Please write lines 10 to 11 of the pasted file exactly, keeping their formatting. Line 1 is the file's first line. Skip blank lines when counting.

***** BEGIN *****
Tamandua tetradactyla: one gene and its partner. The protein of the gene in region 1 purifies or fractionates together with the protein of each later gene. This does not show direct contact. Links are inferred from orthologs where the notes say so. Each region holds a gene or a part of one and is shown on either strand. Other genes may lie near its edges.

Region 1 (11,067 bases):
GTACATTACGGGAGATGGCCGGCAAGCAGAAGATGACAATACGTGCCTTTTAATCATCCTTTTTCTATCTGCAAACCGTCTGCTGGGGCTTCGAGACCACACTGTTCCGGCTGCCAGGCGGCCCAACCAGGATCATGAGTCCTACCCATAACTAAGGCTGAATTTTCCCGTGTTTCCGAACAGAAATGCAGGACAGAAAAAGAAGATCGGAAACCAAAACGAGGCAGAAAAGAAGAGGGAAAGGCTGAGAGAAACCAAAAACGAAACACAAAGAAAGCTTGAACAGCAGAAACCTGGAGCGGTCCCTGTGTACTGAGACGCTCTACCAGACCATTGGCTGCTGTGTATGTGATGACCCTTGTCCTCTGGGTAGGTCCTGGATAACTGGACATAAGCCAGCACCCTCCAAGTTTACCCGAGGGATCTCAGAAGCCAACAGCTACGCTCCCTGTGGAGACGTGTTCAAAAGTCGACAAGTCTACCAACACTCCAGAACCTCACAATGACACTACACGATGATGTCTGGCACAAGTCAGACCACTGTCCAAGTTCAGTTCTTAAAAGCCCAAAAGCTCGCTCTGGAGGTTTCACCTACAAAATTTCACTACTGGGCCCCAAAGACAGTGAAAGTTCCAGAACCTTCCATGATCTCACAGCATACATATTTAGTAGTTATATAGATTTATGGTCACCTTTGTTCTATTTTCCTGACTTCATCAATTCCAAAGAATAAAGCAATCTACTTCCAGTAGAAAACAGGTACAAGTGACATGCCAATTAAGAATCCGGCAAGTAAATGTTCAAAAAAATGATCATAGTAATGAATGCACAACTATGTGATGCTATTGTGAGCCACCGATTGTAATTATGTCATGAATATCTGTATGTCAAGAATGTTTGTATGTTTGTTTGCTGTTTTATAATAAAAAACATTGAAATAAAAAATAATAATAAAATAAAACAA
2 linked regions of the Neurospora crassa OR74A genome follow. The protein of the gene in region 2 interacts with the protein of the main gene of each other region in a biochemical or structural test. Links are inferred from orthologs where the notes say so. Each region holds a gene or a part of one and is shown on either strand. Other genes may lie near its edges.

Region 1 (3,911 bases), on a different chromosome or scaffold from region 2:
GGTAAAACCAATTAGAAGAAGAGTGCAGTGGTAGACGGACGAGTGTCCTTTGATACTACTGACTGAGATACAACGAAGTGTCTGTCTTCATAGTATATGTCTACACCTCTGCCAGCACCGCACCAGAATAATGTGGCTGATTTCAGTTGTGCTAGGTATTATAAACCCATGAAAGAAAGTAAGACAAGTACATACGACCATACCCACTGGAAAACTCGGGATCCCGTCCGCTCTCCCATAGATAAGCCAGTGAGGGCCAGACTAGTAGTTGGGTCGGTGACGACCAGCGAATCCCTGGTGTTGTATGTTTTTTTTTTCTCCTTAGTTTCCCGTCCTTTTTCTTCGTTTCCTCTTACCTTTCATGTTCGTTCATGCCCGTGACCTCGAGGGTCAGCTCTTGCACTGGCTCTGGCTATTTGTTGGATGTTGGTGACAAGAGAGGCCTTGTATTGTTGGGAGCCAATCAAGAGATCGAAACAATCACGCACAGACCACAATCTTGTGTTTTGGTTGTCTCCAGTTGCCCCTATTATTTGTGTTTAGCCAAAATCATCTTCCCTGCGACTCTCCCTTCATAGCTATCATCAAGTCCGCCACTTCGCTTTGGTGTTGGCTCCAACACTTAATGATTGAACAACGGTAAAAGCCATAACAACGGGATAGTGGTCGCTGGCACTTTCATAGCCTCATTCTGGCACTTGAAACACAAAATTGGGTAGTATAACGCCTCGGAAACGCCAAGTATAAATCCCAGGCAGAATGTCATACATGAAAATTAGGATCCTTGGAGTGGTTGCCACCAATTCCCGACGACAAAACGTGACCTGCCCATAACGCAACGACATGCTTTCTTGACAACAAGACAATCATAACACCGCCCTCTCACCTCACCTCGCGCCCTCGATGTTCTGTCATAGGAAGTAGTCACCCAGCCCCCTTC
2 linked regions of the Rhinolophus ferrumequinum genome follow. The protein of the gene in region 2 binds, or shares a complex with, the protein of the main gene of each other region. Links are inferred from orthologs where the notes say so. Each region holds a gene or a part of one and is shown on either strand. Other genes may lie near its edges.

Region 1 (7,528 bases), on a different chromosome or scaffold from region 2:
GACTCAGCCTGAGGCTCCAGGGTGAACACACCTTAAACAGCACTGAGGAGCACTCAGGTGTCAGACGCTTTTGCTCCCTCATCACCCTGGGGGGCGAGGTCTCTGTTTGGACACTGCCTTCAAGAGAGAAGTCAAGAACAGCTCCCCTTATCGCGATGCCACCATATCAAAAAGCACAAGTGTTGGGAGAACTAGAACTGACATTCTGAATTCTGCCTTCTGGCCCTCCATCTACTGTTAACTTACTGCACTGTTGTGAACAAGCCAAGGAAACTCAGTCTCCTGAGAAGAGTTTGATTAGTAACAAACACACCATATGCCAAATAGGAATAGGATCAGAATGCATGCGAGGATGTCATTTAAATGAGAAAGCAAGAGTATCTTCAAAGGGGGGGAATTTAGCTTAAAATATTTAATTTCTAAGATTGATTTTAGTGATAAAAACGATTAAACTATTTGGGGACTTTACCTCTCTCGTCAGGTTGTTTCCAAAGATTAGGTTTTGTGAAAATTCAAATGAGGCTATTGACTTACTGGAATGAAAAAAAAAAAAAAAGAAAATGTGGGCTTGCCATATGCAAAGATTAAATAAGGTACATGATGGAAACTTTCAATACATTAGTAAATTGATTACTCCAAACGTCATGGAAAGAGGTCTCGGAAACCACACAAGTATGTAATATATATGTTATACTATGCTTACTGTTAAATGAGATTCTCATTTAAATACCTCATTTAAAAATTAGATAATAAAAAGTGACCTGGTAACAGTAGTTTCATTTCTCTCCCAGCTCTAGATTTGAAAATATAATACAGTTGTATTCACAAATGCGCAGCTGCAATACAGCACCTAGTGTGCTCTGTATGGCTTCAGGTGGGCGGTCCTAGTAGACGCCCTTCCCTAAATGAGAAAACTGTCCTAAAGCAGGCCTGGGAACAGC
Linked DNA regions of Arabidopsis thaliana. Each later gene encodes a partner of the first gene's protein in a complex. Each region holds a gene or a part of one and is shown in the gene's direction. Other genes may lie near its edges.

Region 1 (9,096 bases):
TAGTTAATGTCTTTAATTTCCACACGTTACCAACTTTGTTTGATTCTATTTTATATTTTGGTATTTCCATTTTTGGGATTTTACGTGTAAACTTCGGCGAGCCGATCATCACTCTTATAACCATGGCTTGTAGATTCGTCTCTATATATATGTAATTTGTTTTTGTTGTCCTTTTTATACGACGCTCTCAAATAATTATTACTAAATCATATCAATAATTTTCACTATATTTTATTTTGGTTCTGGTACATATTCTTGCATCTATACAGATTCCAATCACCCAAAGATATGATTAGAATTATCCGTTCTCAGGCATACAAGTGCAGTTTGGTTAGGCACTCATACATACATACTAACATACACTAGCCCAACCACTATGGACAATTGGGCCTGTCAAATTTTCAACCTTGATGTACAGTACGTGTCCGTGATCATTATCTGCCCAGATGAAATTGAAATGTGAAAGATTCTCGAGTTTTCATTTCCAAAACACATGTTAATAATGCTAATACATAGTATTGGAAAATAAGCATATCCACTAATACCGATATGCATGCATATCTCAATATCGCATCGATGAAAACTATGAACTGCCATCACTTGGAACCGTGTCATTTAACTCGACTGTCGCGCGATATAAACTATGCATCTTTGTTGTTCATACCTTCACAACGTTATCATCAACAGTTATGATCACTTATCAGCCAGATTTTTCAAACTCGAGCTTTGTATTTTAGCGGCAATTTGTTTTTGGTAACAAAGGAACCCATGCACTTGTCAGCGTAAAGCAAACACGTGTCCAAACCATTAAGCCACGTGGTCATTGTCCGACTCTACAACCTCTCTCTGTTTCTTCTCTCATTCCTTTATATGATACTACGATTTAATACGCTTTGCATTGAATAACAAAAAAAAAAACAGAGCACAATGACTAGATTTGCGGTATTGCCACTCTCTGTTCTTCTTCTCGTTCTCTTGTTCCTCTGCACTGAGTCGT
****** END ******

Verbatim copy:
Linked DNA regions of Arabidopsis thaliana. Each later gene encodes a partner of the first gene's protein in a complex. Each region holds a gene or a part of one and is shown in the gene's direction. Other genes may lie near its edges.

Region 1 (9,096 bases):